Adding More Entries To Your Opera Speed-Dial

14 06 2008

Most people are content with the given nine speed dial possibilities, but I found an interesting tip that allows you to add more. All you need to do is follow a few basic steps and it’s all done – virtually pain-free.

Step One:
Open Opera and type “about:opera” in the location bar, without the quotations.

Step Two:
Note the Preferences Path and go there in your file browser.

Step Three:
Close Opera (mandatory) and find the file called speeddial.ini. Open this in your favorite text editor.
Insert the following into the code, around the top. (P.S. Columns are vertical and rows are horizontal):
[Size]
Rows=5
Columns=5
Adjust however many rows and columns you want based on your needs. I personally only used a row amount of 3 and a column amount of 5. Also you may need to play around with it to see what works best, formatted on your screen. Finally save the file.

That’s all there is to it. Just fire up Opera once again and you’re ready to start surfin’ the net with a customized web browser.





Why I Chose Opera Over Firefox, Safari

14 06 2008

Ever since I bought my iMac, I’ve debated between what browser was the best. At first I thought the choice was obvious and decided to go with Safari. I soon realized that it was not my favorite though, as the new Firefox 3 rolled into town and I gave that a whirl. I also tried Camino, based on some recommendations from friends, but I wasn’t very happy with it (I didn’t like the bookmarking system). Finally I thought Flock was the answer to my prayers – my favorite Web 2.0 sites built right in, but the interface soon became clunky and over-complicated. Yesterday, I read about the new Opera release, 9.5, and decided to try it out. To my amazement, it was almost perfect. Below are listed some of my favorite things about Opera 9.5 and some reasons why you might want to consider it.

Now, don’t get me wrong. Firefox is incredible and I’m not surprised in the least that many people use it as their primary browser. I personally used to think this before I tested out Opera 9.5. The main things I’ve noticed in Opera are the sleek blending into the OS X interface, the minimalist look, and the incredible speed.

Firefox 3 has tried to blend their browser into the OS X and Windows Vista interfaces and have done a fairly good job of that – more specifically with OS X. I personally just feel that Firefox can get a little chunky at the top which may sound surprising, but just wait until you check out Opera’s sleek user interface. This is a similar point to it being very “minimalist”. And when I say minimalist, I mean it. Since there is no Bookmarks Toolbar in Opera, that space is eliminated. Also, the main header, which contains the main controls and address bar is extremely small and can fit two times over inside of Firefox’s. It is pretty much equivalent to Safari’s but once again, has no Bookmarks Toolbar. Now this feature may shock some of you, because I know it shocked me. Instead, Opera has opted to go with a “speed-dial” which basically places your favorite sites in thumbnails that are clickable when a new tab is opened. The initial amount of programmable sites is nine, but is easily modified to larger numbers (I will be covering this in a later article).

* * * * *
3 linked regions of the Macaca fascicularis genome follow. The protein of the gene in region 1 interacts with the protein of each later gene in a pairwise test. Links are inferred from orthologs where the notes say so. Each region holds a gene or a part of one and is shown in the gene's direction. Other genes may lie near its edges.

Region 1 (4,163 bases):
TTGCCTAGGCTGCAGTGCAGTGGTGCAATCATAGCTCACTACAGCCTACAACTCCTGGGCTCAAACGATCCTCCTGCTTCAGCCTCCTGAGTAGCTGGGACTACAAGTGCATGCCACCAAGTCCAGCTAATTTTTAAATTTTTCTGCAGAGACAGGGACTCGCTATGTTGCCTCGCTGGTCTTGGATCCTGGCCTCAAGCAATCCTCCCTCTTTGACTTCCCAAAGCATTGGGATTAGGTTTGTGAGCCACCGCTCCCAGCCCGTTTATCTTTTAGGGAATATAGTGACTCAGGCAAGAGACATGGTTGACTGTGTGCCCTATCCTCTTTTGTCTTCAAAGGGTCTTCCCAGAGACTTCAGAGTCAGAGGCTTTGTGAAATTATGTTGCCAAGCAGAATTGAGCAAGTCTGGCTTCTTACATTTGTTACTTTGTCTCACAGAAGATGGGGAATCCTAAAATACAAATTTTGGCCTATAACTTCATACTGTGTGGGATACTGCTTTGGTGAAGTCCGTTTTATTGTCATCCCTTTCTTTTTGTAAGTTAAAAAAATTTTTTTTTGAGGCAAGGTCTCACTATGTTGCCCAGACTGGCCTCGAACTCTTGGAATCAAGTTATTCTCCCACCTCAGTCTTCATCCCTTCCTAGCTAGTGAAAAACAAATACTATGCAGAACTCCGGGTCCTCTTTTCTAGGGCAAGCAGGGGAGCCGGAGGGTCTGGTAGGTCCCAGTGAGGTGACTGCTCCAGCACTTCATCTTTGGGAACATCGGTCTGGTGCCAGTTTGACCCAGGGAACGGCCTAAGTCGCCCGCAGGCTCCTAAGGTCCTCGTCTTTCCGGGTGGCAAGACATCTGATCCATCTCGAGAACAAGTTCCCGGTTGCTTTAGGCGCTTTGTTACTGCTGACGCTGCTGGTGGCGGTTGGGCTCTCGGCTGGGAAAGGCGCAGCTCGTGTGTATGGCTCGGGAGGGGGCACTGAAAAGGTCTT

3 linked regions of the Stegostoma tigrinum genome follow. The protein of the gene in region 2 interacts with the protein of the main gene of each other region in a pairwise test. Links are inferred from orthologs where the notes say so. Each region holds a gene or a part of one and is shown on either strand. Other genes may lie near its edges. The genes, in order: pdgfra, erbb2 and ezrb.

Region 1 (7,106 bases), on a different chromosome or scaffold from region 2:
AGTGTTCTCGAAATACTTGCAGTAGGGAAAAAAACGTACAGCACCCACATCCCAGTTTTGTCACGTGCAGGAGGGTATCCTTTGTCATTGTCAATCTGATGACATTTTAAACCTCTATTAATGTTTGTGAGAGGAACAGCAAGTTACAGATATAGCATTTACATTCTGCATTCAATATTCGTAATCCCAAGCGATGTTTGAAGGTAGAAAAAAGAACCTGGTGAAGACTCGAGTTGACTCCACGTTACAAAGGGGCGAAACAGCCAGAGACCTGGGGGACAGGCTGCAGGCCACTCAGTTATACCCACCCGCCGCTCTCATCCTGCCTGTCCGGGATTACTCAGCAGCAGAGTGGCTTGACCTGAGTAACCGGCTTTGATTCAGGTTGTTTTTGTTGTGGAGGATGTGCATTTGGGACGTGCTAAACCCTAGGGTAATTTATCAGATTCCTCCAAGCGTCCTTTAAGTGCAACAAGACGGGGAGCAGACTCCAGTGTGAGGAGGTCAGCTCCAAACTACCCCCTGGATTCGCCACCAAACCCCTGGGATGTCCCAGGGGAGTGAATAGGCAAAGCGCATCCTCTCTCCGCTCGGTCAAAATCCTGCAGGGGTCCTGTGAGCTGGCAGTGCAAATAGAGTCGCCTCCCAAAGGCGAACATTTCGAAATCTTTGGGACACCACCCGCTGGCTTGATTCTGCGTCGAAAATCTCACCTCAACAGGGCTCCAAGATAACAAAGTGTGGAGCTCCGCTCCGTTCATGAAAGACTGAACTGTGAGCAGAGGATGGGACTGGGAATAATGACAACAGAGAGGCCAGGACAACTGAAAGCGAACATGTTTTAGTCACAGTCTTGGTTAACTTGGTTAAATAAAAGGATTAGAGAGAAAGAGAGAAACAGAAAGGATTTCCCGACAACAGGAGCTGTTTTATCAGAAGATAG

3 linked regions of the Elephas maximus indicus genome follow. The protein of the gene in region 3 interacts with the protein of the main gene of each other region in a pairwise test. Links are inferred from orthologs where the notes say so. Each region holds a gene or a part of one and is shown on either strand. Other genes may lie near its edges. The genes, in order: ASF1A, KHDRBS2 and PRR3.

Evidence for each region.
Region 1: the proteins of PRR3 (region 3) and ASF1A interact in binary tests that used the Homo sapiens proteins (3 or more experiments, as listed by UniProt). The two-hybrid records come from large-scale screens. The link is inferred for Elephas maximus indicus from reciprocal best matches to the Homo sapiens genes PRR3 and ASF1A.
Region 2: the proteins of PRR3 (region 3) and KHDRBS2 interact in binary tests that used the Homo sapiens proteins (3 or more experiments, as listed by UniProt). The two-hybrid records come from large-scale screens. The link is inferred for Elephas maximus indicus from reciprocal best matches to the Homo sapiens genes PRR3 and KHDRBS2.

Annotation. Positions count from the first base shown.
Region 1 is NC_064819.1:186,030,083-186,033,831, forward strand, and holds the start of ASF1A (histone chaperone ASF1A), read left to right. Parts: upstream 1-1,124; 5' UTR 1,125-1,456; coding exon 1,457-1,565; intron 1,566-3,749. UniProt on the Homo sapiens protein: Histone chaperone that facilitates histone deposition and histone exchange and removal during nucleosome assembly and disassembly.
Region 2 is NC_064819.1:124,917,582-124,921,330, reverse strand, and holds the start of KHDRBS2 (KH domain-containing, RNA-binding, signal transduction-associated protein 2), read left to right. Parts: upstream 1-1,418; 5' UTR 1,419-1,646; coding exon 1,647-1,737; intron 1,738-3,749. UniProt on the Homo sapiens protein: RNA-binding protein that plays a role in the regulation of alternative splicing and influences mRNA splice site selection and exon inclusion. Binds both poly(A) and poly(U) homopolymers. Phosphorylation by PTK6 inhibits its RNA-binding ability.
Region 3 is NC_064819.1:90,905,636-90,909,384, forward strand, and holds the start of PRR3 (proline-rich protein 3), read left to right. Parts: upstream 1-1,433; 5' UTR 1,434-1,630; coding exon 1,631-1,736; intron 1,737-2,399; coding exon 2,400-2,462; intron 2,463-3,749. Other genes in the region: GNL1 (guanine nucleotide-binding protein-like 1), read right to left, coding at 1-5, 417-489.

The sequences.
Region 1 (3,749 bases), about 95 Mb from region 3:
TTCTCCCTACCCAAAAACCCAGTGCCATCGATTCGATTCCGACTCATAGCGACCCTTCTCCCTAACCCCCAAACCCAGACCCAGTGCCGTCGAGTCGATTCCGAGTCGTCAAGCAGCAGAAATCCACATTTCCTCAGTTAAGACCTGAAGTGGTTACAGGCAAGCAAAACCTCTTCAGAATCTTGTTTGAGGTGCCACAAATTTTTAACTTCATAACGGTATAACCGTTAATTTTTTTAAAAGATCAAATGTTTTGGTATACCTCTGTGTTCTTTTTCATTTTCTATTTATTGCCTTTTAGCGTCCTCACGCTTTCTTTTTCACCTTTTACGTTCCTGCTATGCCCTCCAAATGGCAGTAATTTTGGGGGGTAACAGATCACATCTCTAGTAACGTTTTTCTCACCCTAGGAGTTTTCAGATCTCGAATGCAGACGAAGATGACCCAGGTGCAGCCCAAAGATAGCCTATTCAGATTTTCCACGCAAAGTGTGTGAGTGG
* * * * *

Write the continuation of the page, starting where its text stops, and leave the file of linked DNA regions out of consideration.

Finally, this brings me to my final point, which is speed; one of the most important aspects of a successful browser. Kevin Purdy of Lifehacker did some testing with the leading web browsers and came up with some great results that point to Opera. In every test that he conducted, Opera came in either first or second, which none of the other browsers can tote.

Now on to the favorite features!

As I previously mentioned, the Speed-Dial feature in Opera is really nice, though it does take some getting used to. It also gives each site a keyboard shortcut depending on which spot it is placed in, ranging from Cmd+1 to how ever high you set it to. Another feature which is great is the trash can, located on the right of the tab bar. This allows you to go through and find tabs that you may have closed accidentally and wanted to re-open – very handy. And yes I know Firefox has this capability as well, but its not as neat and welcoming as the Opera version. Finally, built into the browser are things called widgets, which are simply put, almost identical to Dashboard widgets – just from Opera. They are free-floating mini applications that handle everything from the weather to your to-do’s and they sit neatly on your desktop.

After reading this article, I hope you consider giving Opera 9.5 a chance, and it’s definitely far from last place in the browser war. You can check out there web site here and it will run on OS X, Windows and Linux. Happy browsing.








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